Many nationalist and revolutionary figures first became known during this period. Ho Chi Minh wrote satire mocking Khai Dinh for being surrounded by such pomp and splendor while having no real power at all. Phan Boi Chau railed mostly against the French (he was a monarchist in his early period) but also criticized the court at times for being friendly with them or lowering the imperial dignity by adopting foreign customs. Phan Chu Trinh praised the monarchies of Japan and Siam but ridiculed his own and personally attacked Emperor Khai Dinh in his famous Seven Point Letter which criticized the emperor for a number of things from serious issues like government corruption to less consequential things like kowtowing to the downright absurd such as ridiculing his adoption of a new style of dress that combined French and Vietnamese elements. How many revolutionary writers have ever taken the time to make an issue out of royal tastes in clothing and architecture?
         The truth is, however, that Emperor Khai Dinh was making sincere efforts to do what he felt was in the best interests of his country. He was not a charismatic figure and suffered from frequent poor health but of the criticism leveled against him is really unfair. The French increased taxes on his watch but he had no control over that and he did protest the increase and, though he was often criticized for having a luxurious lifestyle while his people suffered the truth is that the Vietnamese monarchy operated on far less money than even their smaller neighbor of Cambodia. In 1920 Khai Dinh became so disgusted with his situation that he talked about abdicating but the French would not allow it. The French also were sometimes critical of him for not being cooperative enough and Khai Dinh complained that they were undermining the Nguyen dynasty, quite unfairly as he saw it, since he had always shown nothing but friendship and goodwill in trying to ensure a health Franco-Viet alliance.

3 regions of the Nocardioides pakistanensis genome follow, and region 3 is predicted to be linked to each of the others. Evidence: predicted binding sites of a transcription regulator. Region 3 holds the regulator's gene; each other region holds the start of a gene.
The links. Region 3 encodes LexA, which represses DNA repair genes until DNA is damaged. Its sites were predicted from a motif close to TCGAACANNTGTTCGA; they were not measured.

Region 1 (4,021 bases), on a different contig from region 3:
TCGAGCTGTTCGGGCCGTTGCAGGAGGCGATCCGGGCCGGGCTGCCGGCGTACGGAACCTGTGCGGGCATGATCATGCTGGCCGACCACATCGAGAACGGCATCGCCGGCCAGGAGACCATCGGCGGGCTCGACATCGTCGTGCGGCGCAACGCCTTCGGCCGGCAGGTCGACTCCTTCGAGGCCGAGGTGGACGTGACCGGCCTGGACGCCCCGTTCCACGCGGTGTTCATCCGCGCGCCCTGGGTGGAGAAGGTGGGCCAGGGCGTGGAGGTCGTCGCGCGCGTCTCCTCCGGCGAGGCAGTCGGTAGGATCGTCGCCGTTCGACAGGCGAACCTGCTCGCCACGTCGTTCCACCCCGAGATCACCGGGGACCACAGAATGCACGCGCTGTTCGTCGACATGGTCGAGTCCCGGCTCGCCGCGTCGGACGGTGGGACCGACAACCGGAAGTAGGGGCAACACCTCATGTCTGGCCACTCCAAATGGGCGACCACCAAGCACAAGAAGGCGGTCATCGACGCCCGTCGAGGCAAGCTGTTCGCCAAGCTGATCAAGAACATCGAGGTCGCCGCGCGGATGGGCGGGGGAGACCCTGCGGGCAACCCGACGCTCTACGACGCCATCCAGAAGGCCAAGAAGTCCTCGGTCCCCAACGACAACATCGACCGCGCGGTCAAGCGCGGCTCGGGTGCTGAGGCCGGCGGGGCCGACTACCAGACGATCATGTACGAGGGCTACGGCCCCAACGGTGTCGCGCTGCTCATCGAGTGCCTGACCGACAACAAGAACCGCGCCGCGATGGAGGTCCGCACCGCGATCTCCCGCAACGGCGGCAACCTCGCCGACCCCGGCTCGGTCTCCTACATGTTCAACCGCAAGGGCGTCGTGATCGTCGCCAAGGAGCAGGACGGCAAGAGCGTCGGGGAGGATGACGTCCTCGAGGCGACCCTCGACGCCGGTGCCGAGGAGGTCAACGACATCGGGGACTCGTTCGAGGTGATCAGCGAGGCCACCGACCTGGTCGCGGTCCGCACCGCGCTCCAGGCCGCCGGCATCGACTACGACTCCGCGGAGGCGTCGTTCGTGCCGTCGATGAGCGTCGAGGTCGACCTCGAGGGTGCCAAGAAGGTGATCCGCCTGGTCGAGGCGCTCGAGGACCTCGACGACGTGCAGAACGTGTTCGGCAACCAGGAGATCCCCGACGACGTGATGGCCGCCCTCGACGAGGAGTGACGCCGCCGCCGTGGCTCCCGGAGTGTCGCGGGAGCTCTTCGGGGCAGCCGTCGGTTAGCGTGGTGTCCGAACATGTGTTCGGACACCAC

One of the ways he did this was through his young son Prince Nguyen Vinh Thuy. A great deal of hope for the future was placed on the young boy by Khai Dinh and his close friend Pierre Pasquier, the Resident Superior in Hue from 1921 to 1926. When the Council of Royal Family Members petitioned the emperor to formally invest his son as crown prince Khai Dinh authorized it mostly because the French felt it would be helpful to do so. This was something which had not been done since the reign of the first Nguyen emperor, Gia Long, and was meant to ensure a peaceful succession as well as to dispel any doubts about the legitimacy of Vinh Thuy. Khai Dinh had been very slow to have children (his lack of heirs was one reason the French did not allow him to immediately succeed his father Dong Khanh) and some, probably relatives from a rival imperial line, spread rumors that Khai Dinh could not have children and that Vinh Thuy was not really his own (though simply comparing their photographs would be proof enough for most people). In 1921 the ceremony was held in the Holy Citadel and Vinh Thuy officially became Crown Prince. The following year he accompanied his father to France and was left behind to be educated along modern lines in the hope that he would one day be the ideal, modern monarch and a model of the best of the Franco-Viet colonial relationship.